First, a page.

Zen philosophy originates with Buddhism and influenced by Taoism, this does not set itself the goal of being able to achieve something but only to recognize what has always existed. Zen invites to look at things for what they are actually in their natural and simple consistency, Zen gives particular importance to meditation to calm the mind and body. The Zen garden is a place that is specifically designed to recreate an adequate space where the mind can brighten and where each element takes on a particular meaning. By approaching this culture it is possible to discover how the garden can be transformed into an integral part of this philosophy.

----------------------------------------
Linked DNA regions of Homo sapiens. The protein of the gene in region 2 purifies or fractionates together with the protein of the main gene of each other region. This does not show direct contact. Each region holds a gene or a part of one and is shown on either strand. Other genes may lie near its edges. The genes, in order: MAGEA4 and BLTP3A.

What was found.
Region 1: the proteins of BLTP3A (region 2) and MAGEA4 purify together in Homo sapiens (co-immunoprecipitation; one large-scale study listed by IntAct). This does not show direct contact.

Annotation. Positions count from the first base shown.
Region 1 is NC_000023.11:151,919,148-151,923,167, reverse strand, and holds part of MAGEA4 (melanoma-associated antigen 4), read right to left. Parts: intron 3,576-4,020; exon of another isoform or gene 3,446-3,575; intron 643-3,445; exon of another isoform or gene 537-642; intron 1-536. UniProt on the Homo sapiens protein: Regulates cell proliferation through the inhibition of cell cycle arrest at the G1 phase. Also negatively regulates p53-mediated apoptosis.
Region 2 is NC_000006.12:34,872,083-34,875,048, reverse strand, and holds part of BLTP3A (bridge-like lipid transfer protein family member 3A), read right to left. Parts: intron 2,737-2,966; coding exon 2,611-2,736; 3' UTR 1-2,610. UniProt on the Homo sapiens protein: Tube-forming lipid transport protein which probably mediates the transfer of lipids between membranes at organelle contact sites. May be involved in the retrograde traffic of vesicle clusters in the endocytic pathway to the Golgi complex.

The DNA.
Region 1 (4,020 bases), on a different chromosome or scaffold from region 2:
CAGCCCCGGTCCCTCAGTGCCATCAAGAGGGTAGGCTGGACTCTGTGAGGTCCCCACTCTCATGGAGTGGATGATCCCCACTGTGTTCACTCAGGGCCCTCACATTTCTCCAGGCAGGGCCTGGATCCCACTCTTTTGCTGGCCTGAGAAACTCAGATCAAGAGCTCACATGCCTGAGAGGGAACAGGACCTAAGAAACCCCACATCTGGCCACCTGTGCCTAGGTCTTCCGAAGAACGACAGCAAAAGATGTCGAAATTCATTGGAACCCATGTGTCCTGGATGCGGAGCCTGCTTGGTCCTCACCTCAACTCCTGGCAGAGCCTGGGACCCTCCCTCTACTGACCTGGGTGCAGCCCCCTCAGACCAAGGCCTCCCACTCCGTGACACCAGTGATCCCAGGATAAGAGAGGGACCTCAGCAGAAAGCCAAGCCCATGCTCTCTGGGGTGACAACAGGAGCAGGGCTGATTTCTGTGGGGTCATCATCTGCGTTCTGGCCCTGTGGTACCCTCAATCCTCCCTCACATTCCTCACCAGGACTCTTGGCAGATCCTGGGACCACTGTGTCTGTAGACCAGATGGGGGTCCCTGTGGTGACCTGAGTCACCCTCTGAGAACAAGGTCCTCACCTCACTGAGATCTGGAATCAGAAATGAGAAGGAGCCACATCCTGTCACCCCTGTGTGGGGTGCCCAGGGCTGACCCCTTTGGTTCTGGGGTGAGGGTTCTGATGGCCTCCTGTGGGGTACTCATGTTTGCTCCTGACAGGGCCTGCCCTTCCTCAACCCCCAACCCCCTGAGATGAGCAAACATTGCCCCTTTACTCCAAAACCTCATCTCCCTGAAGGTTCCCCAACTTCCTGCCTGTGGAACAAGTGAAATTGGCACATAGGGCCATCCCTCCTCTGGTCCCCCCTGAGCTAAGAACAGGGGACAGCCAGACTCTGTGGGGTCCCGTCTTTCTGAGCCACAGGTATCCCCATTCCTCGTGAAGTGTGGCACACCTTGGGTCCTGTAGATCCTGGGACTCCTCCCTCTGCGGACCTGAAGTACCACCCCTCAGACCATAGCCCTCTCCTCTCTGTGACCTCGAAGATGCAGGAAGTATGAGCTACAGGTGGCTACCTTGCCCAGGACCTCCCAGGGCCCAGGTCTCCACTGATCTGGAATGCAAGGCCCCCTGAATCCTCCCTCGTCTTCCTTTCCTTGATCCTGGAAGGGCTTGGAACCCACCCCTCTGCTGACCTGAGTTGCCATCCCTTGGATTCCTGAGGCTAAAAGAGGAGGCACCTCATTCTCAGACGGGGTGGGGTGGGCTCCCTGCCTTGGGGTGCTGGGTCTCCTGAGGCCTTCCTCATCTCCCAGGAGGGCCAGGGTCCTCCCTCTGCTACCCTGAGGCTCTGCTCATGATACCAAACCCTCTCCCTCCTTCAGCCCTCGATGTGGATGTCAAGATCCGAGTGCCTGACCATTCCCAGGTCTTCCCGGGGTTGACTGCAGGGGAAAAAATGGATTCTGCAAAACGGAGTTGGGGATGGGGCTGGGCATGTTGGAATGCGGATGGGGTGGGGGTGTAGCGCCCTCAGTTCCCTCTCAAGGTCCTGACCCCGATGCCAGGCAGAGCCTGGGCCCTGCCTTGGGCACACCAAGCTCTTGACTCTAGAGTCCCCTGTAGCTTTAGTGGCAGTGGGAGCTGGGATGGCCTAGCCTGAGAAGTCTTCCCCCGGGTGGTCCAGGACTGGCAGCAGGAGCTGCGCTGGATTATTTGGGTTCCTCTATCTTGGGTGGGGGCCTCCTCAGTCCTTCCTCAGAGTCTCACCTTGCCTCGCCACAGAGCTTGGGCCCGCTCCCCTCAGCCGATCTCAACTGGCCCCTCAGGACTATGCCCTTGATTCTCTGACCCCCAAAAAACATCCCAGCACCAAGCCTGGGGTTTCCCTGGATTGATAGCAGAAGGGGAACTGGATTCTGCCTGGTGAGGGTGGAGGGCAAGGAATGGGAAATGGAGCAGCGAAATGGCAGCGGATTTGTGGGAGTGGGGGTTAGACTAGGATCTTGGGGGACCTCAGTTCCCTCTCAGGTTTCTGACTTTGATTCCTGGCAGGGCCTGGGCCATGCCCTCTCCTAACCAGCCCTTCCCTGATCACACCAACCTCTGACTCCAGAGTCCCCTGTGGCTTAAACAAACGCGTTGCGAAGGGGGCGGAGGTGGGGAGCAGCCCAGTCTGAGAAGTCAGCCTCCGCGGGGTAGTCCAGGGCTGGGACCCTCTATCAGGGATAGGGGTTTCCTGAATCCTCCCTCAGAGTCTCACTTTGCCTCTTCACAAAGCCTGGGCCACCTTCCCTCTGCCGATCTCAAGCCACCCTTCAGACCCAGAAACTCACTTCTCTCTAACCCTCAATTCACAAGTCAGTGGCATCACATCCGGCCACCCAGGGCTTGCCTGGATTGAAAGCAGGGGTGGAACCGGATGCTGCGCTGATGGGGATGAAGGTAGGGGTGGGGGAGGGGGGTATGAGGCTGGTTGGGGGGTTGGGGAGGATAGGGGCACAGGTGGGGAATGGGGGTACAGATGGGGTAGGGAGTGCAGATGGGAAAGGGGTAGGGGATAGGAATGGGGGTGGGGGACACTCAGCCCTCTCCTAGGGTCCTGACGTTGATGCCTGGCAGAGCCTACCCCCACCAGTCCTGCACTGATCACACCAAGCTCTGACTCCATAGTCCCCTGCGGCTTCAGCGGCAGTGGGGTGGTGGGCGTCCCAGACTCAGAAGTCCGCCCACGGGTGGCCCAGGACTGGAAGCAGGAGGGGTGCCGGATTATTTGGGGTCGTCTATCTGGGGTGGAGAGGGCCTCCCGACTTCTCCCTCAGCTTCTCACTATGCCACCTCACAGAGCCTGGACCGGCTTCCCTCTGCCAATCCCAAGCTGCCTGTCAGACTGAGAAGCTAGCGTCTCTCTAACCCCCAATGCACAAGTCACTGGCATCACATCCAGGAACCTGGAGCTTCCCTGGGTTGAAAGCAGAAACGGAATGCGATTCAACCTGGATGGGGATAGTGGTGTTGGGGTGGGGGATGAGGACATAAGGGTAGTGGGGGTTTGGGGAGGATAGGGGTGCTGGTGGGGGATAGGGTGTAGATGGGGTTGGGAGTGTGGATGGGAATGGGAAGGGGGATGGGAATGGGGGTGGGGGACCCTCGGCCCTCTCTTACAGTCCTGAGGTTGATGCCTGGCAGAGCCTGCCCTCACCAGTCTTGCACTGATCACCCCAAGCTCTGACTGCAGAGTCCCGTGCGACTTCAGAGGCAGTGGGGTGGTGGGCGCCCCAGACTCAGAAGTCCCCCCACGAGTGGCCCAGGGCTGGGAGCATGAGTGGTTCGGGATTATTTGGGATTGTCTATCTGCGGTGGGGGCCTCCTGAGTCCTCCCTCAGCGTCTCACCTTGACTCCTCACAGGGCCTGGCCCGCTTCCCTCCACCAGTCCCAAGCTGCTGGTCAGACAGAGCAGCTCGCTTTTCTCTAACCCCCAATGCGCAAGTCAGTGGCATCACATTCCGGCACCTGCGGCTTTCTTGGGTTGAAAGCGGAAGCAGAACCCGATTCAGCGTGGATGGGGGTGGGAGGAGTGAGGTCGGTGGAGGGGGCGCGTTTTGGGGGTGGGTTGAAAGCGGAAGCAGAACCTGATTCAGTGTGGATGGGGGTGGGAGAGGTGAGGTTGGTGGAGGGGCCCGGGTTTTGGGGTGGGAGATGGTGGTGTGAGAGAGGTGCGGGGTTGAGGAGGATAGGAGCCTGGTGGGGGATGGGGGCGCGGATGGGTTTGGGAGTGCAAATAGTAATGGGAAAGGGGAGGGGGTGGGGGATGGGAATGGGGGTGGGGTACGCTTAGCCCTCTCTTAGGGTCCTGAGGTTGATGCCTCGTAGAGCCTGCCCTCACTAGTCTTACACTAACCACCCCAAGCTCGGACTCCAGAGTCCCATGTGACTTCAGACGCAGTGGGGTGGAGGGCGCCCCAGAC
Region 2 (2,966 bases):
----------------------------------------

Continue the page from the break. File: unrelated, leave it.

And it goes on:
The Zen garden belongs to Japanese culture, and not only represents a place adjacent to the home that beautifies the green space with plants and flowers, but is a very important place in their tradition, because it also gives specific importance to those who are the elements that compose it. Karesansui is the most common garden where three very important elements merge: water, stones and plants. For example, water is identified with rivers of gravel. Each element has a particular meaning, because in the Zen garden, the arrangement of the same elements also has a specific meaning. The concept of Zen garden merges with Buddhism thus becoming a religious place. When we talk about a Zen garden, it often also identifies with the name of 'dry garden', gardens that belong not only to the private space but also to the public one. The term Zen appeared in 1935 in Kuck's book. In the sixth century, the Zen garden began to develop together with Zen Buddhism. Zen priests have given the garden an important role, that of helping to understand this philosophy. The principles are very distant and still continue to be handed down as in the past.